Several years ago, I realized that my obsessive need for control was stemming from fear, and my deeply rooted weeds of performance and unrealistically high expectations were not ones to be applauded. 365 days of opportunities for new chances was not a freeing thought if everyday was met with the same underlying hindrances and approaches to my life. In fact, they were choking out my peace and joy and effecting my ability to experience the one who had set me free. I was settling for the goal of good instead of seeking what was best, and I had been deceived. I was missing a huge factor in my spiritual, emotional and even physical health. Our culture is inundated with the idea that we arrive at our goals by doing what it takes to get there and that "doing" must come before "being". God was showing me that the very essence of “doing without Him/before Him”, “doing to meet goals I had set for my own purposes”, and "doing to self-protect", were self-destructive to my whole being and would not effectively grow my walk with Him. A.W. Tozer, in the pursuit of God, refers to this as the “veil of self”. What God desired was relationship with me. I believed that but didn’t fully understand it. He reminded me of the significance of Just being with Him and experiencing the power of His presence! That paradigm shift is not an easy one, but God was showing me to sit with Him and to listen, to walk and talk with Him, to change my expectations and outcomes of what I thought that should look like, and to be in constant conversation with Him.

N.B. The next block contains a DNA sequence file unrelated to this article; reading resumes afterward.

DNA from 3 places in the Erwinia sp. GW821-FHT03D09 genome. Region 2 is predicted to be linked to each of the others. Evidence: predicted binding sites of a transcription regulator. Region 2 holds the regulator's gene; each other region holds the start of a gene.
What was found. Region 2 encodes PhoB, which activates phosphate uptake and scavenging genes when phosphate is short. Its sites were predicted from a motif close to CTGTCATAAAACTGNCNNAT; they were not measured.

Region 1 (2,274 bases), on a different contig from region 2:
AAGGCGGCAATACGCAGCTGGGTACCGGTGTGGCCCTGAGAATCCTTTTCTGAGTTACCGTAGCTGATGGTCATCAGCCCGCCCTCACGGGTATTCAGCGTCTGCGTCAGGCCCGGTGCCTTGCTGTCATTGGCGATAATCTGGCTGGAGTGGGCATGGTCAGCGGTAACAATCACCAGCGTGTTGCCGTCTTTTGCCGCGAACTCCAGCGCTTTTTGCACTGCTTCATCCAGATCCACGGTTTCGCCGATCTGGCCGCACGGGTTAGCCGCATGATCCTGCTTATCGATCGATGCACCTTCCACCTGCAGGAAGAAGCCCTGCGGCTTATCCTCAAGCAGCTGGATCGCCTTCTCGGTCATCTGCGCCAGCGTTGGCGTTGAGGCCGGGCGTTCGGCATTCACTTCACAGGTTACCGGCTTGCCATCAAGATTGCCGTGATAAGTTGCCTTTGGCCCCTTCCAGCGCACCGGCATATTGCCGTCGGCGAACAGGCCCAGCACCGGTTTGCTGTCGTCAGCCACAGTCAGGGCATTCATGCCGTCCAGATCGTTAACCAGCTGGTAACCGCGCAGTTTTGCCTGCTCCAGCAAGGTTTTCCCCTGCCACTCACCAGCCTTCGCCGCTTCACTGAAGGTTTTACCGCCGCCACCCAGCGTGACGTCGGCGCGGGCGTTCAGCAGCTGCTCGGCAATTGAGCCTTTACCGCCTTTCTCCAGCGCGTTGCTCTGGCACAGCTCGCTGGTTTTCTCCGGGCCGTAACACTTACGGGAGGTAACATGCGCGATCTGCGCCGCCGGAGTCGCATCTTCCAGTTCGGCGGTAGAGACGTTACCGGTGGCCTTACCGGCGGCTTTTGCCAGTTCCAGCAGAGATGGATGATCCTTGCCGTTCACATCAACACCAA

When I was a little girl, my maternal grandparents would watch me a few days a week. I loved that undivided time with them. My grandfather had a large recliner chair in which he always sat. Sitting in His lap in that chair by far was my most favorite place to be. We could sit for hours. He would tell me stories about his life, share his thoughts, and tell me about what he saw in me. I could tell him anything, and everything I said was important to him. Sometimes it was silent and that was just as fulfilling. I remember thinking about how much I learned about him, how much he would teach me, and how I felt heard and safe in his lap. Those experiences are etched into my memory and have had lasting effects on my perspective of family, but also a pure reminder of what relationship with my Heavenly Father looks like. It’s a state of being! It is a place of dependence where I am reminded that as a believer in Christ, His Spirit is always with me, always leading, always protecting, always strengthening, always teaching, always listening, for my good and His glory.
In Luke 9:1-6, Before Jesus sent the disciples out on their first journey without Him, He called them together to be with Him. There he set the goal that would bring Him glory. He equipped them, gave instruction, power, authority, and a need for dependence on Him, rather than their own strength.
“When Jesus called the twelve together he gave them power and authority…and sent them out…He told them to take nothing for the journey…so they set out and went from village to village proclaiming the good news and healing people everywhere.”
365 days, 365 opportunities to be in constant conversation and acknowledgment of Him. It is a beautiful thing. Everything permeates from that place. There He provides an understanding of who He is in light of my circumstances, responsibilities, and efforts. He provides a strength that is formed by the power of His presence, a direction of where/how He is calling, and a peace that He is in control. That is freedom!